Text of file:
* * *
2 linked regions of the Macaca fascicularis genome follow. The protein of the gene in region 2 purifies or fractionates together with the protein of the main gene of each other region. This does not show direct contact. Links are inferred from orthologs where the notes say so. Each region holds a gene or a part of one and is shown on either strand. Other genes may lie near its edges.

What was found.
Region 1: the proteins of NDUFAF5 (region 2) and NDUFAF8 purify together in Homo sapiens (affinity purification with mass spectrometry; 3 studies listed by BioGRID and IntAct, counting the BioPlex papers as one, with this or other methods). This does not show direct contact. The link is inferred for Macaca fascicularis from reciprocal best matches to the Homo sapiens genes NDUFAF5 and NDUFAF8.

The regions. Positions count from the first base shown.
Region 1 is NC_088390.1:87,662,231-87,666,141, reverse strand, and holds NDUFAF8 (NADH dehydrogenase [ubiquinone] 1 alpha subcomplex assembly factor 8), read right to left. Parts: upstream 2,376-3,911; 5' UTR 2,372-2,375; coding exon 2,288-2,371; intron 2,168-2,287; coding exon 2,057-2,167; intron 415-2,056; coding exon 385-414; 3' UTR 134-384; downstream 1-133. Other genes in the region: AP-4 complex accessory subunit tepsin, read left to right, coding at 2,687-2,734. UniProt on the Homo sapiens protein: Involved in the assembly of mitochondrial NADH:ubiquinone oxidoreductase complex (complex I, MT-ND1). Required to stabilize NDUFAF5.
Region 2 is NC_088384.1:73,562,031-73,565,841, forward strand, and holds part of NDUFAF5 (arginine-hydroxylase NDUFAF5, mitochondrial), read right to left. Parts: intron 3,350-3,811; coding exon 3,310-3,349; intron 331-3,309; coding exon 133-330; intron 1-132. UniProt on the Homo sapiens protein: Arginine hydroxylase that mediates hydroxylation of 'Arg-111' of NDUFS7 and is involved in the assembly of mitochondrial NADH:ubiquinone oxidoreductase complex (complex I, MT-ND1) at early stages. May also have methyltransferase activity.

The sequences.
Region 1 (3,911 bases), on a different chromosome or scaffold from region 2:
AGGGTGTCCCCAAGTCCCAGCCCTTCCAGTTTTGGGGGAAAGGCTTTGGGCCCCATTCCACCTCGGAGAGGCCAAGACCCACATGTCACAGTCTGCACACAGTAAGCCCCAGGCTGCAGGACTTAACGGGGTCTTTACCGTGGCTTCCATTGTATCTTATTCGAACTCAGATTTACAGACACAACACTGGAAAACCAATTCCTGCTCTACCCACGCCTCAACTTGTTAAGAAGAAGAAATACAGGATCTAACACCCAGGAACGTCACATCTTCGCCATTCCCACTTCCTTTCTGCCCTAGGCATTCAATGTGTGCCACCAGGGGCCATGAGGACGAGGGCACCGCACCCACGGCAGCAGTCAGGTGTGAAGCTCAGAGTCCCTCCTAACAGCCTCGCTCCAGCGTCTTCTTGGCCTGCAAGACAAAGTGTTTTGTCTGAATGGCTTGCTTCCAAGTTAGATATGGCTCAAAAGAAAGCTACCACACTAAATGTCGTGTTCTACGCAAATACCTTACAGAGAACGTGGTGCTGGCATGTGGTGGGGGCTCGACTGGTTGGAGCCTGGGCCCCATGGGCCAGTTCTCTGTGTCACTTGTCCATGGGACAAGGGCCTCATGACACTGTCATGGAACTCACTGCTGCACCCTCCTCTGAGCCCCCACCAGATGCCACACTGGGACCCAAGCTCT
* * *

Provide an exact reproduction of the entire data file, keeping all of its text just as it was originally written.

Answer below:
2 linked regions of the Macaca fascicularis genome follow. The protein of the gene in region 2 purifies or fractionates together with the protein of the main gene of each other region. This does not show direct contact. Links are inferred from orthologs where the notes say so. Each region holds a gene or a part of one and is shown on either strand. Other genes may lie near its edges.

What was found.
Region 1: the proteins of NDUFAF5 (region 2) and NDUFAF8 purify together in Homo sapiens (affinity purification with mass spectrometry; 3 studies listed by BioGRID and IntAct, counting the BioPlex papers as one, with this or other methods). This does not show direct contact. The link is inferred for Macaca fascicularis from reciprocal best matches to the Homo sapiens genes NDUFAF5 and NDUFAF8.

The regions. Positions count from the first base shown.
Region 1 is NC_088390.1:87,662,231-87,666,141, reverse strand, and holds NDUFAF8 (NADH dehydrogenase [ubiquinone] 1 alpha subcomplex assembly factor 8), read right to left. Parts: upstream 2,376-3,911; 5' UTR 2,372-2,375; coding exon 2,288-2,371; intron 2,168-2,287; coding exon 2,057-2,167; intron 415-2,056; coding exon 385-414; 3' UTR 134-384; downstream 1-133. Other genes in the region: AP-4 complex accessory subunit tepsin, read left to right, coding at 2,687-2,734. UniProt on the Homo sapiens protein: Involved in the assembly of mitochondrial NADH:ubiquinone oxidoreductase complex (complex I, MT-ND1). Required to stabilize NDUFAF5.
Region 2 is NC_088384.1:73,562,031-73,565,841, forward strand, and holds part of NDUFAF5 (arginine-hydroxylase NDUFAF5, mitochondrial), read right to left. Parts: intron 3,350-3,811; coding exon 3,310-3,349; intron 331-3,309; coding exon 133-330; intron 1-132. UniProt on the Homo sapiens protein: Arginine hydroxylase that mediates hydroxylation of 'Arg-111' of NDUFS7 and is involved in the assembly of mitochondrial NADH:ubiquinone oxidoreductase complex (complex I, MT-ND1) at early stages. May also have methyltransferase activity.

The sequences.
Region 1 (3,911 bases), on a different chromosome or scaffold from region 2:
AGGGTGTCCCCAAGTCCCAGCCCTTCCAGTTTTGGGGGAAAGGCTTTGGGCCCCATTCCACCTCGGAGAGGCCAAGACCCACATGTCACAGTCTGCACACAGTAAGCCCCAGGCTGCAGGACTTAACGGGGTCTTTACCGTGGCTTCCATTGTATCTTATTCGAACTCAGATTTACAGACACAACACTGGAAAACCAATTCCTGCTCTACCCACGCCTCAACTTGTTAAGAAGAAGAAATACAGGATCTAACACCCAGGAACGTCACATCTTCGCCATTCCCACTTCCTTTCTGCCCTAGGCATTCAATGTGTGCCACCAGGGGCCATGAGGACGAGGGCACCGCACCCACGGCAGCAGTCAGGTGTGAAGCTCAGAGTCCCTCCTAACAGCCTCGCTCCAGCGTCTTCTTGGCCTGCAAGACAAAGTGTTTTGTCTGAATGGCTTGCTTCCAAGTTAGATATGGCTCAAAAGAAAGCTACCACACTAAATGTCGTGTTCTACGCAAATACCTTACAGAGAACGTGGTGCTGGCATGTGGTGGGGGCTCGACTGGTTGGAGCCTGGGCCCCATGGGCCAGTTCTCTGTGTCACTTGTCCATGGGACAAGGGCCTCATGACACTGTCATGGAACTCACTGCTGCACCCTCCTCTGAGCCCCCACCAGATGCCACACTGGGACCCAAGCTCT